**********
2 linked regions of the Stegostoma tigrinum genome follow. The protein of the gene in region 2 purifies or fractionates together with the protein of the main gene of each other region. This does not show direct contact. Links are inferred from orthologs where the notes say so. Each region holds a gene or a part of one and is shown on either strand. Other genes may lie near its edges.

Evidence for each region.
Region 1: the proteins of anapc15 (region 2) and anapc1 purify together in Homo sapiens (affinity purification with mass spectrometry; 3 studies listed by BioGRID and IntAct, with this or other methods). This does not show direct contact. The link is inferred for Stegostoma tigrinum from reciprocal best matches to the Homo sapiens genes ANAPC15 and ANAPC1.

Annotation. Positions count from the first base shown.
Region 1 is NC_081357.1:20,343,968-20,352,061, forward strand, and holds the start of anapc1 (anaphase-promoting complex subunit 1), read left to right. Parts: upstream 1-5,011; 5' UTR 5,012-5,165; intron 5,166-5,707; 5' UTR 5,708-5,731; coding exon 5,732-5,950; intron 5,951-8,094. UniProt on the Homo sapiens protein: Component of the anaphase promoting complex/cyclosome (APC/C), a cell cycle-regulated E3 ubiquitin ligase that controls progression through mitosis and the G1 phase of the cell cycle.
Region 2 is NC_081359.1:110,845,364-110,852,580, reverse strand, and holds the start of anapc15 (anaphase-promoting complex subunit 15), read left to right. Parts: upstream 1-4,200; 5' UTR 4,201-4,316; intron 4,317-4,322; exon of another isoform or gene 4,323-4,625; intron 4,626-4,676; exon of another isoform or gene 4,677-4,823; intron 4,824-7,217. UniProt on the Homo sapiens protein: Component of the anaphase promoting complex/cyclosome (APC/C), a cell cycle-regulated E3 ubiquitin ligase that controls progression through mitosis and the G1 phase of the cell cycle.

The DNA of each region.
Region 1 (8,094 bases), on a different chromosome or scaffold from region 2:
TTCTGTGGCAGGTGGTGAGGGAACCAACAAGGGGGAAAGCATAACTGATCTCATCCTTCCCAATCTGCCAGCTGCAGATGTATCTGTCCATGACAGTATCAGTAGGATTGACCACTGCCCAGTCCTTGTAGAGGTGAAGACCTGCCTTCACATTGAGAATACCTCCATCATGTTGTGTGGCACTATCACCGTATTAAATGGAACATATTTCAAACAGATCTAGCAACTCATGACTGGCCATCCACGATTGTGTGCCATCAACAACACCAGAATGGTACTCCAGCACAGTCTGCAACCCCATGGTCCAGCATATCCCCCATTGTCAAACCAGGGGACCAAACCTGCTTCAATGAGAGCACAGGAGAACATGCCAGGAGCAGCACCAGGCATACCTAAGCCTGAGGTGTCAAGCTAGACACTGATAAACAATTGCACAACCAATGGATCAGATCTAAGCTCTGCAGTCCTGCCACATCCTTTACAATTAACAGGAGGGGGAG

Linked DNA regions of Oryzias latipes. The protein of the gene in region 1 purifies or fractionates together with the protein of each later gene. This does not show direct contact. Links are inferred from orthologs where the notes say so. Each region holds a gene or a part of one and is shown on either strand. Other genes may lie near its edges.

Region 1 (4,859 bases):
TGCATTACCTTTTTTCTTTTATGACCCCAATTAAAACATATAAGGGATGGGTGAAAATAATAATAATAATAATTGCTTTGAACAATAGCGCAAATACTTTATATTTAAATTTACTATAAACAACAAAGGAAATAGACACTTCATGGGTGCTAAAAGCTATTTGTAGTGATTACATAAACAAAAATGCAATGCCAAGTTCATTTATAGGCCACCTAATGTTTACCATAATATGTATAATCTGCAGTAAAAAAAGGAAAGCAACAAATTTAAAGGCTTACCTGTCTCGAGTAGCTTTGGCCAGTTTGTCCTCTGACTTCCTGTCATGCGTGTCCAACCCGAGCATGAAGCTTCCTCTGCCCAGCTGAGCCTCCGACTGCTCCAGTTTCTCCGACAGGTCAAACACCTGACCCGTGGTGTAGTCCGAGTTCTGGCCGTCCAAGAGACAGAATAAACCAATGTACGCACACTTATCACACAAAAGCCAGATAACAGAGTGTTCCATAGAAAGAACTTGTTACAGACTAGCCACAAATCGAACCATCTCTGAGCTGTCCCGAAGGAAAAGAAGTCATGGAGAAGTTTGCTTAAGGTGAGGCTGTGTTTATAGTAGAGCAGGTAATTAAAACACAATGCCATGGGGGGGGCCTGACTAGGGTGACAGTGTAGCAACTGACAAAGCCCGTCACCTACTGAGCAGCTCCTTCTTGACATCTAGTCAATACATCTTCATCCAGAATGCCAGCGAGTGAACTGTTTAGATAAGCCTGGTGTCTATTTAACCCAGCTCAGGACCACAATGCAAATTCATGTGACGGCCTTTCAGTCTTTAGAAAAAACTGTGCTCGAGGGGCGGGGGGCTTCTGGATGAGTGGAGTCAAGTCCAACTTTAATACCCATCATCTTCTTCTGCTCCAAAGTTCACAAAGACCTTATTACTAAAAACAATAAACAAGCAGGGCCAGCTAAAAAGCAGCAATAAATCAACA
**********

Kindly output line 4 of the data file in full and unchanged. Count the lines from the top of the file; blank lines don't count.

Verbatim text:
Annotation. Positions count from the first base shown.